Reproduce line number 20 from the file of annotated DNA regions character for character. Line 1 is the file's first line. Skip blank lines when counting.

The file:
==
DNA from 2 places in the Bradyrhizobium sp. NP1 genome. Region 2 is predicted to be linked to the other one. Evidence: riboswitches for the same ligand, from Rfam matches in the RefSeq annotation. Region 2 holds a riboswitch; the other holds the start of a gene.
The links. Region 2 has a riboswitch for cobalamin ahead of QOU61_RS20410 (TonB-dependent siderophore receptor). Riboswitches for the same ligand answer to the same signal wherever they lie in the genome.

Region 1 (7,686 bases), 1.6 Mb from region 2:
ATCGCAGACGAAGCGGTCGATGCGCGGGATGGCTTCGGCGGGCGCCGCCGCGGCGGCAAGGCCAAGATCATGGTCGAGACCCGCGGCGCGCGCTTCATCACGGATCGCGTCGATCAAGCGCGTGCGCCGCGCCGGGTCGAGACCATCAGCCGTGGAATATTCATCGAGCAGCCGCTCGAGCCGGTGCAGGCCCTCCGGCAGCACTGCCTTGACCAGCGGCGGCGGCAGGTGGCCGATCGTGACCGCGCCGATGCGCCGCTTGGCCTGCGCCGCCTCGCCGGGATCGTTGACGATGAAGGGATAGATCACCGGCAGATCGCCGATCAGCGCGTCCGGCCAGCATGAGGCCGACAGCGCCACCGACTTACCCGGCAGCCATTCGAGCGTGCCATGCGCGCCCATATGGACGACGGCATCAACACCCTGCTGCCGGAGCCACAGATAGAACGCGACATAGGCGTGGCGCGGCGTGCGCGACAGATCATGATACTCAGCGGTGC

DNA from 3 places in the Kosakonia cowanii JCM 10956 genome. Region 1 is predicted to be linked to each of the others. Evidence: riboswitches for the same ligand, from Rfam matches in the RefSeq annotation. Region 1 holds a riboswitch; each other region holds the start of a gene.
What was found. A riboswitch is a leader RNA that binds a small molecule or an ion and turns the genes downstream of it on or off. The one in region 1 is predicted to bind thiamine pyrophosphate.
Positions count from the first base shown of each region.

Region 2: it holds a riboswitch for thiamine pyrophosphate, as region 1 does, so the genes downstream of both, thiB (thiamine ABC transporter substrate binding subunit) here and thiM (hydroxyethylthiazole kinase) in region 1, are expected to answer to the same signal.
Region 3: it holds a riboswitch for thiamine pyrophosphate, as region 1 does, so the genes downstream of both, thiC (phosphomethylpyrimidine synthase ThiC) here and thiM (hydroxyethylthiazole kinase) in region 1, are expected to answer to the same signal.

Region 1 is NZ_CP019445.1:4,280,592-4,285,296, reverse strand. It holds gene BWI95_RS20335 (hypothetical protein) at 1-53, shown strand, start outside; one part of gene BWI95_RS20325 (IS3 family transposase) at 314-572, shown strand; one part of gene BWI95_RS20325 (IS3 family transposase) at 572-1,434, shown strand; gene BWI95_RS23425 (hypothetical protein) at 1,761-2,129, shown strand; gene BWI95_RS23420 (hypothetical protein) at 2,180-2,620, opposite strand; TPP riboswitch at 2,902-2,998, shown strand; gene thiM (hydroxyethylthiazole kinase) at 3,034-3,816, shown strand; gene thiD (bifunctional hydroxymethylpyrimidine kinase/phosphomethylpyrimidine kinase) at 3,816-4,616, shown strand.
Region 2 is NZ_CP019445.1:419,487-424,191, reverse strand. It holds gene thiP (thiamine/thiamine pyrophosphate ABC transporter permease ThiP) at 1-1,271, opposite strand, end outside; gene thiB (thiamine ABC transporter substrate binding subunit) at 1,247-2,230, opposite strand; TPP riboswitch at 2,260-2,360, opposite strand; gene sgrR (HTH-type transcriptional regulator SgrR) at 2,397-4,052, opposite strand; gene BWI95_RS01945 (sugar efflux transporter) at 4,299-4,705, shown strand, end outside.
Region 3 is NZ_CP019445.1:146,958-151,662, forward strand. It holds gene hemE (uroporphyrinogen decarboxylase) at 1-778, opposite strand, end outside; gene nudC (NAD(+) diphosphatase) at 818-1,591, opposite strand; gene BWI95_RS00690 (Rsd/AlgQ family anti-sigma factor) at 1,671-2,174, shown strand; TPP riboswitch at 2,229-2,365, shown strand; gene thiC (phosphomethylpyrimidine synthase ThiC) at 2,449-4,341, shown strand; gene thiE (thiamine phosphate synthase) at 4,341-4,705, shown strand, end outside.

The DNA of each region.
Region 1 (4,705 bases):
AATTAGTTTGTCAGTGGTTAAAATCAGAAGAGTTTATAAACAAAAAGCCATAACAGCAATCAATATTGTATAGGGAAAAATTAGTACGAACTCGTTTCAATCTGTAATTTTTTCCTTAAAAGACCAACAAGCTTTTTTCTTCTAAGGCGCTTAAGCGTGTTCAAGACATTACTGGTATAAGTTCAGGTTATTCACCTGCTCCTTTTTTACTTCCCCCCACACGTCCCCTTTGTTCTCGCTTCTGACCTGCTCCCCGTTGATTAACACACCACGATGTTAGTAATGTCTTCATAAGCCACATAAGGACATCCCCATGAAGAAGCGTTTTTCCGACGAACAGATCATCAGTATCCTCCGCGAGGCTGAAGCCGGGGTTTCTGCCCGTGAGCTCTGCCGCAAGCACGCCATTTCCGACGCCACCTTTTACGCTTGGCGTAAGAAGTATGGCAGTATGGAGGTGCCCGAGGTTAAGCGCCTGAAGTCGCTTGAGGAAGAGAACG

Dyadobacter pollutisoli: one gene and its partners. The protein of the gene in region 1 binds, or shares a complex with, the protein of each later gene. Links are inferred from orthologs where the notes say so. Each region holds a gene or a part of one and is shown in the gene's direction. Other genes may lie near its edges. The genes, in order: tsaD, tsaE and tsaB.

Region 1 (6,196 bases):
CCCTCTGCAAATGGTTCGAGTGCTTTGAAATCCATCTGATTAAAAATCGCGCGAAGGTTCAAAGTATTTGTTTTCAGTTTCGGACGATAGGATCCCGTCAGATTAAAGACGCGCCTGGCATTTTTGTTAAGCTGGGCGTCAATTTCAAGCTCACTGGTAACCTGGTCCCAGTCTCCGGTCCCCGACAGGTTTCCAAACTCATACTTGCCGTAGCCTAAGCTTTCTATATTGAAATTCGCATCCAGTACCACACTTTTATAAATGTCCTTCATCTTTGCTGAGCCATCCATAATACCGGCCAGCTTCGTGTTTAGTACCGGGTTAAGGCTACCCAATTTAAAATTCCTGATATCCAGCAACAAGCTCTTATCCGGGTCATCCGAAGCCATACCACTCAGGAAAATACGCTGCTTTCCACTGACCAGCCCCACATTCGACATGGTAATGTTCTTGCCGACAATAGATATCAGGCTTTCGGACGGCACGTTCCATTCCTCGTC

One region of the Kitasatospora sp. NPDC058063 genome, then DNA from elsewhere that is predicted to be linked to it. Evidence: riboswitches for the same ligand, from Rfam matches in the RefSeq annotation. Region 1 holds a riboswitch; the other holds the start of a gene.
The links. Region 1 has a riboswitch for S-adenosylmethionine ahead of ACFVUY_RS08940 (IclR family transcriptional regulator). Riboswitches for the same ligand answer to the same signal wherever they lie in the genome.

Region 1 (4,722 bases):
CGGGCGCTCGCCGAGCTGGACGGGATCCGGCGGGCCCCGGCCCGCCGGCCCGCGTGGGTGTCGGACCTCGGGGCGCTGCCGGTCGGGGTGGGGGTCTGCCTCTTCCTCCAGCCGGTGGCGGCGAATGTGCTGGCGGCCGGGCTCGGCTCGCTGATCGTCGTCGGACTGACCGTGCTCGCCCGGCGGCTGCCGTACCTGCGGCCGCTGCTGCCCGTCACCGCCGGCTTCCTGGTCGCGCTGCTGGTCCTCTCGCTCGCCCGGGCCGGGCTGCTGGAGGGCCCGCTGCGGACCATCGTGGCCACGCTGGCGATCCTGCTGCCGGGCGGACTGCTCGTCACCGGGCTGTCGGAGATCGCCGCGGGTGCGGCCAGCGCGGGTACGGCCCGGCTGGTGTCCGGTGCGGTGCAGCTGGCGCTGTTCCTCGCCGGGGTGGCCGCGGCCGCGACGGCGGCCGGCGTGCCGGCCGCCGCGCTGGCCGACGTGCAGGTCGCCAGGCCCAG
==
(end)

The links. Region 1 has a riboswitch for S-adenosylmethionine ahead of ACFVUY_RS08940 (IclR family transcriptional regulator). Riboswitches for the same ligand answer to the same signal wherever they lie in the genome.